Looking Good! Throgs Neck Bridge Turns 50
The Throgs Neck Bridge, built as a key link in the interstate highway system, is turning 50 years old on Jan. 11th. The graceful suspension bridge, which connects the Bronx to Queens and Long Island, was the first major bridge of the postwar era.
Plans to build a new bridge to try and relieve traffic on its sister Bronx-Whitestone Bridge, two miles to the west, had been in the making for some 15 years and culminated on a cold but dry January day in 1961 when city officials including Robert Moses, chairman of the Triborough Bridge and Tunnel Authority, New York City Mayor Robert F. Wagner, Bronx Borough President James J. Lyons and Queens Borough President John T. Clancy of Queens, gathered at the Bronx toll plaza to cut the ceremonial ribbon.
Moses had pushed to have the bridge open before the opening of the 1964 World's Fair, of which he was also the president. About 20 minutes after the ribbon cutting, the dignitaries sped across the new Throgs Neck Bridge for the second ceremony of the day – the dedication of the first World's Fair structure at Flushing Meadow Park.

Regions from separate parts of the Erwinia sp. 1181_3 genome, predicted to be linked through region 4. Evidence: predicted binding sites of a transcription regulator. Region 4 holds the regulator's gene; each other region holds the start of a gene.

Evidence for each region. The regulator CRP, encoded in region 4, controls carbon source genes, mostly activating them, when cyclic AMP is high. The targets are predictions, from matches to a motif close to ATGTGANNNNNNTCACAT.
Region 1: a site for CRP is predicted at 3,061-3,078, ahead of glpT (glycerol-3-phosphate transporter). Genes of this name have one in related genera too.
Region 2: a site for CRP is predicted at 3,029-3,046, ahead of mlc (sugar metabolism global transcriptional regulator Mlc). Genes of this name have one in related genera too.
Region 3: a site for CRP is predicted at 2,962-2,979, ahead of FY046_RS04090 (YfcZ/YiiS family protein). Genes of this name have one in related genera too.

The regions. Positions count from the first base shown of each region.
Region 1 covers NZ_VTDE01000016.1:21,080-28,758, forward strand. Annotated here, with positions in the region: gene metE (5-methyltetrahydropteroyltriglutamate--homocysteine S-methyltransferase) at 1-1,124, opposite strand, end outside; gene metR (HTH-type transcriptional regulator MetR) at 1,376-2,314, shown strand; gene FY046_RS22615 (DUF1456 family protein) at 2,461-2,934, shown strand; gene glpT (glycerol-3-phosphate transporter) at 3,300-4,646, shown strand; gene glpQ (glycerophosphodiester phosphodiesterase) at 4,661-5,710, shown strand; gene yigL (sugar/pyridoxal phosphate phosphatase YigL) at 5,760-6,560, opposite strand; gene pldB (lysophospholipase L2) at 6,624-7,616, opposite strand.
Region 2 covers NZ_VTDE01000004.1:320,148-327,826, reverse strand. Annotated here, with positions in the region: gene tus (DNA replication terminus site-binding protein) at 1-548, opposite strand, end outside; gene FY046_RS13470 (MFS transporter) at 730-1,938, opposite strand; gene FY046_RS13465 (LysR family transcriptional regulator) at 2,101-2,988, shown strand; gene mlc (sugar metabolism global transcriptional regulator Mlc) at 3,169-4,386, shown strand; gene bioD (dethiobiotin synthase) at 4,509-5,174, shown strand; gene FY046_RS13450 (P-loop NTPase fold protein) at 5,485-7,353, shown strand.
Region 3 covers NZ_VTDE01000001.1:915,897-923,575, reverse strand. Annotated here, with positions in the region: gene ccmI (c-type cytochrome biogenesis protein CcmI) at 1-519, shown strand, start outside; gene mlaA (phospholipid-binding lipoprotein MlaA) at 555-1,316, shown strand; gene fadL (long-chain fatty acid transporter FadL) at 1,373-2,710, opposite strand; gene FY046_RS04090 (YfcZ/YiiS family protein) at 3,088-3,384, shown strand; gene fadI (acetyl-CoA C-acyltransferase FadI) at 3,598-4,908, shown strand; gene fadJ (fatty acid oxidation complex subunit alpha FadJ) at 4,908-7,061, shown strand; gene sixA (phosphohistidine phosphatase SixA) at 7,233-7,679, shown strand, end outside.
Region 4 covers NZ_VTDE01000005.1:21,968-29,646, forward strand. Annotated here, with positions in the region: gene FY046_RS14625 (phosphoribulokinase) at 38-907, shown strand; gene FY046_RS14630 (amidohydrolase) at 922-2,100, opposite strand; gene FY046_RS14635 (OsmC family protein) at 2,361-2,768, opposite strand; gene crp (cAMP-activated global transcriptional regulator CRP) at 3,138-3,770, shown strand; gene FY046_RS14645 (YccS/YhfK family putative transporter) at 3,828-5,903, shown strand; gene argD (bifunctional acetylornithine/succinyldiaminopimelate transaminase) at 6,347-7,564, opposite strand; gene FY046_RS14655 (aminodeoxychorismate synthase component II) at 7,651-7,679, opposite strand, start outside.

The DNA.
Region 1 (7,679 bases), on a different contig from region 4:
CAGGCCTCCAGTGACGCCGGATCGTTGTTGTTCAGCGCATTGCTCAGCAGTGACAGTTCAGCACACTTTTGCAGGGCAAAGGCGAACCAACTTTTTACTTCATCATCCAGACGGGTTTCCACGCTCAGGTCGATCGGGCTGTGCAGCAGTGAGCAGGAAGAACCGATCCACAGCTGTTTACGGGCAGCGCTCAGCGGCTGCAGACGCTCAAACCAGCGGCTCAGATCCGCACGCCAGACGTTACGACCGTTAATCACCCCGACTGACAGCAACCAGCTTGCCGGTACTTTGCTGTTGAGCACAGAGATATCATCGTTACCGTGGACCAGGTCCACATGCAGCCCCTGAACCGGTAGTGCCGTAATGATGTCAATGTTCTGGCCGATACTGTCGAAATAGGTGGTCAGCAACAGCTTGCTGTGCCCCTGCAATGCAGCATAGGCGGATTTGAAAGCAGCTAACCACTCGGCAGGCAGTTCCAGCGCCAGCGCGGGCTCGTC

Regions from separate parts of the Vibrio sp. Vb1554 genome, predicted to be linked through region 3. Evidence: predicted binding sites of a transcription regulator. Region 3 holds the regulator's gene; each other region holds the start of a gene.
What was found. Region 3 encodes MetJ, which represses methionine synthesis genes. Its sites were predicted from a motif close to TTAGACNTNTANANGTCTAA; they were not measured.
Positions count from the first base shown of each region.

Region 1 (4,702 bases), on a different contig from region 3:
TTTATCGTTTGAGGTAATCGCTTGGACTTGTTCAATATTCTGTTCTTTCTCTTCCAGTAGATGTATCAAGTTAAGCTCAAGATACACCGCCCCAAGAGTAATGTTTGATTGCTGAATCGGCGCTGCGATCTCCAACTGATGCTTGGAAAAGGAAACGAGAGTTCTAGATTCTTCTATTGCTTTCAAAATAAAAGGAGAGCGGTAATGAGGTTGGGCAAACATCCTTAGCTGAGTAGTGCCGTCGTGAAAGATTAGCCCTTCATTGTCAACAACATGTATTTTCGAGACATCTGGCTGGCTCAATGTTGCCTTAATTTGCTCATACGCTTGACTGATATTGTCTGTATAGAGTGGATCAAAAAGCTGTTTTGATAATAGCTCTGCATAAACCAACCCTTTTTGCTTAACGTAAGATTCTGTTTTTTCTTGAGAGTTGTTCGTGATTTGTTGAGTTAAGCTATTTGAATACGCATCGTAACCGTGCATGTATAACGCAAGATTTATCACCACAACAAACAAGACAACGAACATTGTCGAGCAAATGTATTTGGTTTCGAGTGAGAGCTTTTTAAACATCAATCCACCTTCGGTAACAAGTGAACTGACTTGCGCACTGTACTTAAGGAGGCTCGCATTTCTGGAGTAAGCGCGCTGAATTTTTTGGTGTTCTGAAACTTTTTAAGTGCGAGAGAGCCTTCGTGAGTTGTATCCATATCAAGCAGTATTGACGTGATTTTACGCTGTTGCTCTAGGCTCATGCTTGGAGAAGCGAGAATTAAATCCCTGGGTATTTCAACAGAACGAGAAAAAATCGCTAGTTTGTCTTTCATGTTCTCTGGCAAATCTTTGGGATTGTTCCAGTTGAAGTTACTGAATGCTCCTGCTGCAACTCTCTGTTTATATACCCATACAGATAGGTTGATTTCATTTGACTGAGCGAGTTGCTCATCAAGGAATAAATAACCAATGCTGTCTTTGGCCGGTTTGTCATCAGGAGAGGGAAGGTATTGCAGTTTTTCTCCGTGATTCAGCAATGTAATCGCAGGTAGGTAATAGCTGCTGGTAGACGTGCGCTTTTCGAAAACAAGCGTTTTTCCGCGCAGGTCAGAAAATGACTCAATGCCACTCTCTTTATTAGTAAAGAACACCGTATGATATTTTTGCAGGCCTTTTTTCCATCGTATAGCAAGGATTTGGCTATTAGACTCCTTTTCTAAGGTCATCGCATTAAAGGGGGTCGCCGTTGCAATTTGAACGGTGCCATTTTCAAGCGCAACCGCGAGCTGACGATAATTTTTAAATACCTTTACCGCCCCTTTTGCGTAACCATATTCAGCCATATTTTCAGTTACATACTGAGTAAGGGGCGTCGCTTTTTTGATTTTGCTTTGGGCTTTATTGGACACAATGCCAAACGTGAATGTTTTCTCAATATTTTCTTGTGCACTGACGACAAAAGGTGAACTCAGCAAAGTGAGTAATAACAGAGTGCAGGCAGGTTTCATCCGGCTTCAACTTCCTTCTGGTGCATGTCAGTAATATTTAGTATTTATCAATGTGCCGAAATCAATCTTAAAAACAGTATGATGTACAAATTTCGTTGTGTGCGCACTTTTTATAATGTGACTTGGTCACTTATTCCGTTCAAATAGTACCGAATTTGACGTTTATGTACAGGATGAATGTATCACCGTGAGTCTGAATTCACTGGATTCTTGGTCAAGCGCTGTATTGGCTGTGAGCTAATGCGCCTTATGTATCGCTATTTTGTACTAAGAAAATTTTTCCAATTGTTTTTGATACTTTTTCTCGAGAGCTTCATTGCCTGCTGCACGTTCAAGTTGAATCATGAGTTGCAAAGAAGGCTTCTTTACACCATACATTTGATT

The bridge consists of a center span that is 1,800 feet long and two side spans of 555 feet each, as well as a 4,100 foot roadway that connects the Cross Island Parkway and Clearview Expressway to Queens and Long Island and a 6,400-foot roadway which passes over the Throgs Neck peninsula and Long Island Sound, connecting to the Cross-Bronx and Throgs Neck Expressways in the Bronx. The bridge towers are 360-feet above mean high water.
Just in time for its half-century celebration, the Throgs Neck recently underwent a nearly $100 million upgrade that included replacing more than 140,000 feet of roadway deck and a major paint job that removed - under total environmental containment - all lead paint on the steel superstructure. The work, which is being done by Holmdel, N.J.-based contractor E.E. Cruz, is expected to be completed shortly, within budget and four months ahead of schedule.
"We're proud to celebrate the 50th anniversary of the Throgs Neck, which plays an integral role daily in keeping traffic moving through this vital transportation corridor linking New York City with Long Island and New York's northern counties" said MTA Bridges and Tunnels President Jim Ferrara.